FRESHMAN, THE(director: Fred Newmeyer/Sam Taylor; screenwriters: John Grey/Sam Taylor/Tim Whelan/Ted Wilde/Harold Lloyd; cinematographer: Walter Lundin; editor: Allen McNeil; cast: Harold Lloyd (The Freshman, Harold ‘Speedy’ Lamb), Jobyna Ralston (Peggy), James Anderson (“Chet” Trask), Brooks Benedict (The College Cad), James Anderson (The College Hero), Hazel Keener (The College Belle), Joseph Harrington (The College Tailor), Pat Harmon (The Football Coach); Runtime: 76; MPAA Rating: NR; producer: Harold Lloyd; New Line Home Video; 1925-silent)
“Matriculates enough to earn a passing grade.”
Reviewed by Dennis Schwartz
Fred Newmeyer and Sam Taylor (“Hot Water”/”Safety Last”) direct this vintage Harold Lloyd physical comedy take on college life. His image as a regular guy wearing horn-rimmed glasses struck a chord with the public and by 1928 he was the richest dude in Hollywood. Back in the day of the silents he was acclaimed in the same breath with the great Chaplin and Keaton, but his peppy persona and square routine didn’t travel well into modern times and upon his death in 1971 he was largely a forgotten figure from the past. I never could quite warm up to him, but The Freshman is one of his better efforts and matriculates enough to earn a passing grade. It has a few assured set-pieces that puts it over the goal line (like the Fall Frolic school dance Harold throws where his baste-stitched tuxedo is coming apart while the tailor is following him around the dance floor to sew it back in place and the climactic football game at the end where Harold goes from waterboy to college football hero). Harold is the college boob who will do anything to be popular and is too self-absorbed to realize everyone’s laughing at him. The film gets over as appealing to the Walter Mitty-like masses but never climbs to any great heights, though it proved to be one of the comedians most popular and best remembered films.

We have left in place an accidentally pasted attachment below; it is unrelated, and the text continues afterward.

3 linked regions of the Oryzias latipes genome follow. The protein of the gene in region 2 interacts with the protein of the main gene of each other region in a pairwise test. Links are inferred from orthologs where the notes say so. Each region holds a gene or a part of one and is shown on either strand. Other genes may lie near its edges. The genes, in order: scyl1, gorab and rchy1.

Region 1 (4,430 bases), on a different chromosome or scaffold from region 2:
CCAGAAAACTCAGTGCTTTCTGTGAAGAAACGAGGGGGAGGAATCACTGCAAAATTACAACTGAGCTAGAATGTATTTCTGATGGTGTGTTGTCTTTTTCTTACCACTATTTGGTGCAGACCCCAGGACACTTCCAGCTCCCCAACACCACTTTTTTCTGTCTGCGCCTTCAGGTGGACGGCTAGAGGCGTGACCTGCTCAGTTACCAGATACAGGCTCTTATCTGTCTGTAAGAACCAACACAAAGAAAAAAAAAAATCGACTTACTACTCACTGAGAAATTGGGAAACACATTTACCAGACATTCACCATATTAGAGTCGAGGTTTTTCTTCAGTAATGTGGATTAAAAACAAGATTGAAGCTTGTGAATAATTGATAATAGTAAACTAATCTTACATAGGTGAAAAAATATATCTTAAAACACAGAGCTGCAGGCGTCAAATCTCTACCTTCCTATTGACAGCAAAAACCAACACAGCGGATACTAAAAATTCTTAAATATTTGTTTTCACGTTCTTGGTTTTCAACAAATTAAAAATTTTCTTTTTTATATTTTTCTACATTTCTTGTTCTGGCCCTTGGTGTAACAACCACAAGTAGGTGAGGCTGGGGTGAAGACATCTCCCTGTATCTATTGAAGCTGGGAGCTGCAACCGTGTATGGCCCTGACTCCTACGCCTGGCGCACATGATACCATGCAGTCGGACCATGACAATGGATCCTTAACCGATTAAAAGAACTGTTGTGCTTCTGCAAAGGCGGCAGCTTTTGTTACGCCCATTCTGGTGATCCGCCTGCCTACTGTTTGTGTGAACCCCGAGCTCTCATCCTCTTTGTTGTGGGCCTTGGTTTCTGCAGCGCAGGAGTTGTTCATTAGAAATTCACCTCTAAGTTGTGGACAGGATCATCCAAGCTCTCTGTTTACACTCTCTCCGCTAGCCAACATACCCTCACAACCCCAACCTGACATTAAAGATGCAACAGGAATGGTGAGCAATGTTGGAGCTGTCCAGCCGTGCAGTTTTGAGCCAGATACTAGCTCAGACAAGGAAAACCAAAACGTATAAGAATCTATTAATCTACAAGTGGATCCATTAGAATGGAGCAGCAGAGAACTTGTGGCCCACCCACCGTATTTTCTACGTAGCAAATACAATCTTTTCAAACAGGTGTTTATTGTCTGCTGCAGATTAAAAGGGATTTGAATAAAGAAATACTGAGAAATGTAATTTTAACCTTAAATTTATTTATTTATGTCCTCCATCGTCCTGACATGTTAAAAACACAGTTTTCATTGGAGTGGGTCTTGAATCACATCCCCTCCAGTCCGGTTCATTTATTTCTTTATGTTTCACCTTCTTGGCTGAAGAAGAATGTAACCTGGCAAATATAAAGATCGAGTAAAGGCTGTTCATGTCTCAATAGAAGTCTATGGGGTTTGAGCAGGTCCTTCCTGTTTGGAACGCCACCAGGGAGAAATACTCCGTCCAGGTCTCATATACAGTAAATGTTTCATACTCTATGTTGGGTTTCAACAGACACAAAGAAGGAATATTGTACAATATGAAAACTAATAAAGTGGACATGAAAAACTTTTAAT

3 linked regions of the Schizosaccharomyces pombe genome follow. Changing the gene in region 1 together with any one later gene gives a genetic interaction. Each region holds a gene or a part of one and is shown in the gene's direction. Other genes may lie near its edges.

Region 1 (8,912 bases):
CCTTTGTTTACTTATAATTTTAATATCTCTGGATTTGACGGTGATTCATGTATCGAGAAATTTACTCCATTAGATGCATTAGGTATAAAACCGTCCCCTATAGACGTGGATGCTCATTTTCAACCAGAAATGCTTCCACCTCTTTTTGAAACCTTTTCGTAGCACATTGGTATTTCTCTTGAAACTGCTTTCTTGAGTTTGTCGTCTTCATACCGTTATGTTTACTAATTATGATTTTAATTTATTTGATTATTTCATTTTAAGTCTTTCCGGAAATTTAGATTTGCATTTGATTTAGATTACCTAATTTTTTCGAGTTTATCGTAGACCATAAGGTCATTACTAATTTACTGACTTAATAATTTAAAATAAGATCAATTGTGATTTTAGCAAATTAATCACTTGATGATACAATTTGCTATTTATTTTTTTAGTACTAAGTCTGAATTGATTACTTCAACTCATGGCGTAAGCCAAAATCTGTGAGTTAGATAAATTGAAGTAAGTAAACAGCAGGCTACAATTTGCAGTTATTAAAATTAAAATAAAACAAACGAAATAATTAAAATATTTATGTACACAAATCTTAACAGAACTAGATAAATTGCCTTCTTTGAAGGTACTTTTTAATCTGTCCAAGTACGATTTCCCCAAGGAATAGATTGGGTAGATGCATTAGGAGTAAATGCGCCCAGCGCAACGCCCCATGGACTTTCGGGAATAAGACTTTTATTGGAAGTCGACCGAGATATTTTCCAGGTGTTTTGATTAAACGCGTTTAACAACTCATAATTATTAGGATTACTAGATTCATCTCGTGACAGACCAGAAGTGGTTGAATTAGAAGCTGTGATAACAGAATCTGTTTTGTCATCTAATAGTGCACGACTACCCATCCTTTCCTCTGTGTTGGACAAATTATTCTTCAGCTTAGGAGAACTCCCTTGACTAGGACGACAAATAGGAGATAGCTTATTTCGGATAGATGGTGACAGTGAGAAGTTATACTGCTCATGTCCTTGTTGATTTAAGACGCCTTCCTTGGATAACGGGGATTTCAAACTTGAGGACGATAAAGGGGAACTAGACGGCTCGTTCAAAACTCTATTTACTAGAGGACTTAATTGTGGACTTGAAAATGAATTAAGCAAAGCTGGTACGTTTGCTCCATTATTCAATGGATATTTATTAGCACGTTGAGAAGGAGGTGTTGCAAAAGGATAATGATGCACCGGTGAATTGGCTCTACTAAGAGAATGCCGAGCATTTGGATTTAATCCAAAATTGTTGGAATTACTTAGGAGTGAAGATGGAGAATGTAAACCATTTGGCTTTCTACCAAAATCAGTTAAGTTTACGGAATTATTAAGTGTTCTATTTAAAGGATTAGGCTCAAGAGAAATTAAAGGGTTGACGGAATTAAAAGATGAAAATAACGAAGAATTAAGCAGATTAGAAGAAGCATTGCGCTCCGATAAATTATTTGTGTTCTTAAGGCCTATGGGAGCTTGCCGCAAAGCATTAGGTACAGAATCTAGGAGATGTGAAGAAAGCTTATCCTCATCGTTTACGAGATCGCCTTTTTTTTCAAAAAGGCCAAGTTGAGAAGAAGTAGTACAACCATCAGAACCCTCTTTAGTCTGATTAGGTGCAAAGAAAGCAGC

Harold ‘Speedy’ Lamb (Harold Lloyd) is a freshman at Tate University, where the ambitious go-getter but awkward lad dreams of becoming popular as the ‘big man on campus.’ He mistakenly bases college life to be just like it’s pictured in the movies, thereby takes the nickname Speedy and does a fast-step jig whenever he’s introduced. From the money he earned selling washing machines, he treats everyone on campus to ice cream in an effort to buy friends. Upper-classman wise guy (Brooks Benedict) finds the naive freshman an easy mark to pull gags on that should embarrass him. Since Football captain Chet Trask (James Anderson) is the most popular guy on the campus, Harold emulates him by trying out for the football team. But he’s used as the tackling dummy. The coach (Pat Harmon) doesn’t have the heart to tell the spirited kid he’s not good enough for the team, so he keeps him on as waterboy and pretends he’s also a substitute. The only one who really likes Harold for himself is Peggy (Jobyna Ralston), who is the pretty nice girl cleaning lady in her mother’s boarding house where he resides and she also works as a coat-checker at the local hotel. Not able to bear that the man she loves is being mocked by everyone, Peggy tells him to be himself and not to pretend to act like someone else. It leads to the big game improbable heroics for Harold, who after getting into the football game (was partially filmed during a real contest at Pasadena’s Rose Bowl) because of injuries that deplete the bench, scores the winning goal and earns his popularity the old-fashioned way as well as the true love of Peggy.
REVIEWED ON 10/1/2007 GRADE: B-
Dennis Schwartz: “Ozus’ World Movie Reviews”
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